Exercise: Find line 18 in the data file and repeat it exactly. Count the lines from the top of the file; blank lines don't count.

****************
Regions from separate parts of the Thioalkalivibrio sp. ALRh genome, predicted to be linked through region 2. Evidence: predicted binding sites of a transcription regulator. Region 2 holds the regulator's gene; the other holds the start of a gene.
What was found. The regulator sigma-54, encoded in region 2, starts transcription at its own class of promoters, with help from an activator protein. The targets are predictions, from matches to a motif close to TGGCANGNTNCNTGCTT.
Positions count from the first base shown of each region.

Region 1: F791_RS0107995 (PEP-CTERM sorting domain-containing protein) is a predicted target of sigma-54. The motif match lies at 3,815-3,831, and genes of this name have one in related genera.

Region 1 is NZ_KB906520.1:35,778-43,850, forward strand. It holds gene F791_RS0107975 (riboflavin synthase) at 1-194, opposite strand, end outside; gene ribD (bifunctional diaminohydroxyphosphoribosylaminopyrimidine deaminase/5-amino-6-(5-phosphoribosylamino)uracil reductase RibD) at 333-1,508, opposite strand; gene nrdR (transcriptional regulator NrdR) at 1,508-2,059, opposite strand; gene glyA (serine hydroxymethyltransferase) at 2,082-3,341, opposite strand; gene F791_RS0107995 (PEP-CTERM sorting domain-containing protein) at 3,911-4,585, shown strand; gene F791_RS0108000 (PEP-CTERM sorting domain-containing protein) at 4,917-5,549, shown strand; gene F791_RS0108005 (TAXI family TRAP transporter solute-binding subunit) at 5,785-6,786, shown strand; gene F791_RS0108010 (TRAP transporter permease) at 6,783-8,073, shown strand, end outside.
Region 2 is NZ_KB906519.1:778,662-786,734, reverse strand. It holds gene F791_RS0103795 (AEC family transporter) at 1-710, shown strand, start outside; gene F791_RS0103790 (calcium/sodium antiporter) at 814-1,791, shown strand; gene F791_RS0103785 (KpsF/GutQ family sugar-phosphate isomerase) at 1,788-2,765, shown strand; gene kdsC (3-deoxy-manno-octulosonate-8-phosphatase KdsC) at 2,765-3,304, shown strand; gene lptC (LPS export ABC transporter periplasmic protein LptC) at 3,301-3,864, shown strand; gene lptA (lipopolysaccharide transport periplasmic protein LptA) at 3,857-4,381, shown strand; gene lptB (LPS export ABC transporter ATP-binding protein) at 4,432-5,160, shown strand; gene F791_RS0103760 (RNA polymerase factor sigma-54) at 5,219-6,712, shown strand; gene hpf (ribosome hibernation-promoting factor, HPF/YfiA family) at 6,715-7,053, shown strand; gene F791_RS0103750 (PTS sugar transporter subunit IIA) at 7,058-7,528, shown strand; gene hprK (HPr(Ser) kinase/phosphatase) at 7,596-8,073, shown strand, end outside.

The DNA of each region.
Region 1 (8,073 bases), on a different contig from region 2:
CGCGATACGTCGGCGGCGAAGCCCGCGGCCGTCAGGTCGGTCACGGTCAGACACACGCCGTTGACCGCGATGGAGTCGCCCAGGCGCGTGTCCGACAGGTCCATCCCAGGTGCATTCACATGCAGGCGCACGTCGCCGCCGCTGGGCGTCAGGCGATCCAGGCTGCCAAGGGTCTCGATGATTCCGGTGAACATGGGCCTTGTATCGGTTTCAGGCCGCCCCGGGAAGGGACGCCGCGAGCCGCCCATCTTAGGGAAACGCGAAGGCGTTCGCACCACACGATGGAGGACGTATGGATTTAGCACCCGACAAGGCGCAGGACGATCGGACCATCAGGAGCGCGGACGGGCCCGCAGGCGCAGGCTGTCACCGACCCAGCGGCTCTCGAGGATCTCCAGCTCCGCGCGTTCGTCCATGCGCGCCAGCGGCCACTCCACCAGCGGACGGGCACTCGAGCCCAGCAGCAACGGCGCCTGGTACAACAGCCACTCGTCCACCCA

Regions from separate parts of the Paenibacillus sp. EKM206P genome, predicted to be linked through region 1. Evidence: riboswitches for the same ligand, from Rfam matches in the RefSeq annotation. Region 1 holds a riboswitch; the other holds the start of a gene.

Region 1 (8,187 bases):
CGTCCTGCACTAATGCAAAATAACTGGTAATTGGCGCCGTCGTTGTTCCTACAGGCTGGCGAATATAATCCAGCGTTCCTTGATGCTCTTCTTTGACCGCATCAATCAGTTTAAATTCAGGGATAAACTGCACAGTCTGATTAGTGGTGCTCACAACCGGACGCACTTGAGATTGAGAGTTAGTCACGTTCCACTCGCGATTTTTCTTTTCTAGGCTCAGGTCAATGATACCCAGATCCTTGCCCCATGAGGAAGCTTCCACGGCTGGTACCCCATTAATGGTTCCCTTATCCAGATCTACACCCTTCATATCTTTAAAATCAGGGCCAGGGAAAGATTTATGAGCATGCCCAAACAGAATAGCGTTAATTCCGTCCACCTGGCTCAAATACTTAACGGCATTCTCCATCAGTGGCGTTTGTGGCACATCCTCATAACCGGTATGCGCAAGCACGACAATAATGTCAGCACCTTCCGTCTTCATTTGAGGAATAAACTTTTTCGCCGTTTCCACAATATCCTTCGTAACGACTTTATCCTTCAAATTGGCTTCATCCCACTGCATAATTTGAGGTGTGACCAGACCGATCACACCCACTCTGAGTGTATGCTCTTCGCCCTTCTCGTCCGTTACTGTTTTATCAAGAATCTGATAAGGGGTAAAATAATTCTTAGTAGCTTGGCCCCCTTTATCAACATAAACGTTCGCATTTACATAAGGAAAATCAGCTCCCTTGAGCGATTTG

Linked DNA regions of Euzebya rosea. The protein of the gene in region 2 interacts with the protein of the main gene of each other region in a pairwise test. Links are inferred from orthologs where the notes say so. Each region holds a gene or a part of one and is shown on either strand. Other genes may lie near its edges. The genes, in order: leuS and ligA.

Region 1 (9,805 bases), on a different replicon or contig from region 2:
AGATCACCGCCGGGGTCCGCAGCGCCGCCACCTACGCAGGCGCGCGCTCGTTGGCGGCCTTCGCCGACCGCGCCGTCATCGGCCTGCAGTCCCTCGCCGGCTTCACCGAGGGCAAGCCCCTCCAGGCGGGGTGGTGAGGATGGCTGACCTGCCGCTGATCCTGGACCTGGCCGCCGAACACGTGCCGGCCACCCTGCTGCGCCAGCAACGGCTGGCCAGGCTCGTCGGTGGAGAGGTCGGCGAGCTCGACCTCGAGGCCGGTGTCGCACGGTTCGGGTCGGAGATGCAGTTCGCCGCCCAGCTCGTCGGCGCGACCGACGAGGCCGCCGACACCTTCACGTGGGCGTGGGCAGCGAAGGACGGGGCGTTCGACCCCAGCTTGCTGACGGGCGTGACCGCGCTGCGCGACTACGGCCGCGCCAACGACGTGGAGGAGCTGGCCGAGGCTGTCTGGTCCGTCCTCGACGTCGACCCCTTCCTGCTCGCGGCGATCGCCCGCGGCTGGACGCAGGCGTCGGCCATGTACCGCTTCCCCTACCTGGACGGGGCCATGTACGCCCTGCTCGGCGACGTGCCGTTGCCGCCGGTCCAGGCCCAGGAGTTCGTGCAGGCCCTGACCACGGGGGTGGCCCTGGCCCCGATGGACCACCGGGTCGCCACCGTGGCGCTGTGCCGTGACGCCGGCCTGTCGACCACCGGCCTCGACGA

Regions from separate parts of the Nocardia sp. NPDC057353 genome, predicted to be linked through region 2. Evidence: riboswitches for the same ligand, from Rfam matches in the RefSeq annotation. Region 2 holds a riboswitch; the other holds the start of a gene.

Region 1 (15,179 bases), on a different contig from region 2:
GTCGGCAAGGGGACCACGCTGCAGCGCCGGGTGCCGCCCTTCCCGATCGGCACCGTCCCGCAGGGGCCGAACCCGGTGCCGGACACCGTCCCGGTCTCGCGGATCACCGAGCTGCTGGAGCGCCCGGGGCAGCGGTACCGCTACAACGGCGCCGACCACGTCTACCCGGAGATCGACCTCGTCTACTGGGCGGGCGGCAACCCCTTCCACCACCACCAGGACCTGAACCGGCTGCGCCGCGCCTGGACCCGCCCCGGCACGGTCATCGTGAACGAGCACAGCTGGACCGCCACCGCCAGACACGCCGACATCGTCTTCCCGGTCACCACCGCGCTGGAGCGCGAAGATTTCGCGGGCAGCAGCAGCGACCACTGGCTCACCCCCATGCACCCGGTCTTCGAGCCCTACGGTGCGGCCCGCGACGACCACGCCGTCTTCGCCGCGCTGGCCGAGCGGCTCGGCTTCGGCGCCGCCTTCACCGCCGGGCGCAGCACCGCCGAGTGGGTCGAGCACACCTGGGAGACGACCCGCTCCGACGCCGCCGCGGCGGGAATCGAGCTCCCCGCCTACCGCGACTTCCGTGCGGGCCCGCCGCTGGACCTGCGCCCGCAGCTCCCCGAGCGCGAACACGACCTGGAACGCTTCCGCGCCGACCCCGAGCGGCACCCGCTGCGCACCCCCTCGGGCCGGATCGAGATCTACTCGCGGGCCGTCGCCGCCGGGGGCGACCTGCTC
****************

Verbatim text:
GTCGGCAAGGGGACCACGCTGCAGCGCCGGGTGCCGCCCTTCCCGATCGGCACCGTCCCGCAGGGGCCGAACCCGGTGCCGGACACCGTCCCGGTCTCGCGGATCACCGAGCTGCTGGAGCGCCCGGGGCAGCGGTACCGCTACAACGGCGCCGACCACGTCTACCCGGAGATCGACCTCGTCTACTGGGCGGGCGGCAACCCCTTCCACCACCACCAGGACCTGAACCGGCTGCGCCGCGCCTGGACCCGCCCCGGCACGGTCATCGTGAACGAGCACAGCTGGACCGCCACCGCCAGACACGCCGACATCGTCTTCCCGGTCACCACCGCGCTGGAGCGCGAAGATTTCGCGGGCAGCAGCAGCGACCACTGGCTCACCCCCATGCACCCGGTCTTCGAGCCCTACGGTGCGGCCCGCGACGACCACGCCGTCTTCGCCGCGCTGGCCGAGCGGCTCGGCTTCGGCGCCGCCTTCACCGCCGGGCGCAGCACCGCCGAGTGGGTCGAGCACACCTGGGAGACGACCCGCTCCGACGCCGCCGCGGCGGGAATCGAGCTCCCCGCCTACCGCGACTTCCGTGCGGGCCCGCCGCTGGACCTGCGCCCGCAGCTCCCCGAGCGCGAACACGACCTGGAACGCTTCCGCGCCGACCCCGAGCGGCACCCGCTGCGCACCCCCTCGGGCCGGATCGAGATCTACTCGCGGGCCGTCGCCGCCGGGGGCGACCTGCTC